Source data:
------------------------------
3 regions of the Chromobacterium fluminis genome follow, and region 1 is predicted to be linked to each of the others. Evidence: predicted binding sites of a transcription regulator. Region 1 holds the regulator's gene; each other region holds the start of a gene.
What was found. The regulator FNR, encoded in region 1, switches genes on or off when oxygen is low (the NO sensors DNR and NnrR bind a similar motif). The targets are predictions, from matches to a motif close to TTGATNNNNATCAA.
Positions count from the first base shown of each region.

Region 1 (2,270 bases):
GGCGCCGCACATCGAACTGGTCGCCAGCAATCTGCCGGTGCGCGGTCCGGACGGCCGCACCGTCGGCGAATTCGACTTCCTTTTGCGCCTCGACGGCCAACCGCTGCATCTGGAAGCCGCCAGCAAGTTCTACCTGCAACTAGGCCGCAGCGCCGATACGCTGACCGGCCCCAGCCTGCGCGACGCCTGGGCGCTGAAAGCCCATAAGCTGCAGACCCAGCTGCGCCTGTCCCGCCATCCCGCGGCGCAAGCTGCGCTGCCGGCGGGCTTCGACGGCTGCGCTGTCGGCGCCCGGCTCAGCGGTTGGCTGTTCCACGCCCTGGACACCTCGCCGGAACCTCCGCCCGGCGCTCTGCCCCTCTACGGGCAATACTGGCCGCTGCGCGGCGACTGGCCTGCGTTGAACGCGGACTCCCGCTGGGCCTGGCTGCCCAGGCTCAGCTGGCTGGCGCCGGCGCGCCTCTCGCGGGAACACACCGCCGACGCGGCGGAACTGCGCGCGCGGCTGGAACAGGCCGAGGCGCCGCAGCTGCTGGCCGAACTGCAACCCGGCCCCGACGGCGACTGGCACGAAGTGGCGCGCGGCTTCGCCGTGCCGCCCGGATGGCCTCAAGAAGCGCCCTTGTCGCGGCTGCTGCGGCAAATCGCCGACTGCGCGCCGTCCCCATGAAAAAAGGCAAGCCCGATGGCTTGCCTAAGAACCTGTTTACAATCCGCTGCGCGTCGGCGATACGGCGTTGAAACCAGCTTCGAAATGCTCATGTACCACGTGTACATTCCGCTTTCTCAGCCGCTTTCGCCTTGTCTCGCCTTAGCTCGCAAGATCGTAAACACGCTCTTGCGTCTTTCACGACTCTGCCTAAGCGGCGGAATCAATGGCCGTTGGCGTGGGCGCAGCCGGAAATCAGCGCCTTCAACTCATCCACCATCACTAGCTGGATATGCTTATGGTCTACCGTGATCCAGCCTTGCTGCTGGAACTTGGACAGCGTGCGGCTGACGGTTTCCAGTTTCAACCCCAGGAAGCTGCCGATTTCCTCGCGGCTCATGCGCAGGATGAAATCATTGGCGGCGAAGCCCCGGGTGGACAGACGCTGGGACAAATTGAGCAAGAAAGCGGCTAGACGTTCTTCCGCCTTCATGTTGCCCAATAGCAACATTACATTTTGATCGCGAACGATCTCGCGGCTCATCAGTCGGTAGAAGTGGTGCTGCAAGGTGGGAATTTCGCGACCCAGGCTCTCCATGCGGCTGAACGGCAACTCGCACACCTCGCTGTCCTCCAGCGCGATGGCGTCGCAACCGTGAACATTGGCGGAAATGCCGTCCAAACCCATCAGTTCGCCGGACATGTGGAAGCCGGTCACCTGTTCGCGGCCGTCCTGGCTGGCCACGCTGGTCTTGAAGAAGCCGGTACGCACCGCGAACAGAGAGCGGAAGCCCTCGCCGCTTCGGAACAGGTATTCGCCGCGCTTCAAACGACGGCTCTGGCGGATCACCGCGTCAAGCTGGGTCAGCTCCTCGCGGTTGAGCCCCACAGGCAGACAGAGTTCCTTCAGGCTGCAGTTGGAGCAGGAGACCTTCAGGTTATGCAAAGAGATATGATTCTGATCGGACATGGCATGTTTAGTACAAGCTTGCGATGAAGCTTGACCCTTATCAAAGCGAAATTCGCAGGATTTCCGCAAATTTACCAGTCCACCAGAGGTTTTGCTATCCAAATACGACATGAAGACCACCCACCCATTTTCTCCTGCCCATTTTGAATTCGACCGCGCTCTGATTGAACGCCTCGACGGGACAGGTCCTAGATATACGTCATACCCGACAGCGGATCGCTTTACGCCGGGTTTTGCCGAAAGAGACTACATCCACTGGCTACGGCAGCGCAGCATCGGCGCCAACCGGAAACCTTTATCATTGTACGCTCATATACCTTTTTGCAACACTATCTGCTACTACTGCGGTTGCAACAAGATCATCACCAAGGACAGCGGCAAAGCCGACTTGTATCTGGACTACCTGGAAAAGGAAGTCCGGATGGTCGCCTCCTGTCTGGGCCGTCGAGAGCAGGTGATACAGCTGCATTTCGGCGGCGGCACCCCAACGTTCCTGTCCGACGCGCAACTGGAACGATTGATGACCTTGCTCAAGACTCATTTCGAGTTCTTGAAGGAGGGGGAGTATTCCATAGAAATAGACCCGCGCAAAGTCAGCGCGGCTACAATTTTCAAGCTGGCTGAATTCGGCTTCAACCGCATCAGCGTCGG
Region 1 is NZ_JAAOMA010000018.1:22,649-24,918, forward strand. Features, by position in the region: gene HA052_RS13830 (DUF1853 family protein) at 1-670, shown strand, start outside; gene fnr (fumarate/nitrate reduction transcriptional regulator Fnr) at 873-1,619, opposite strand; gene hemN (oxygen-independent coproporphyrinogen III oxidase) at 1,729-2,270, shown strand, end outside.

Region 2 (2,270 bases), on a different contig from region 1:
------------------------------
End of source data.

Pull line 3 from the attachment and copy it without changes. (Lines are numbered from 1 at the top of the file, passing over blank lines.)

Positions count from the first base shown of each region.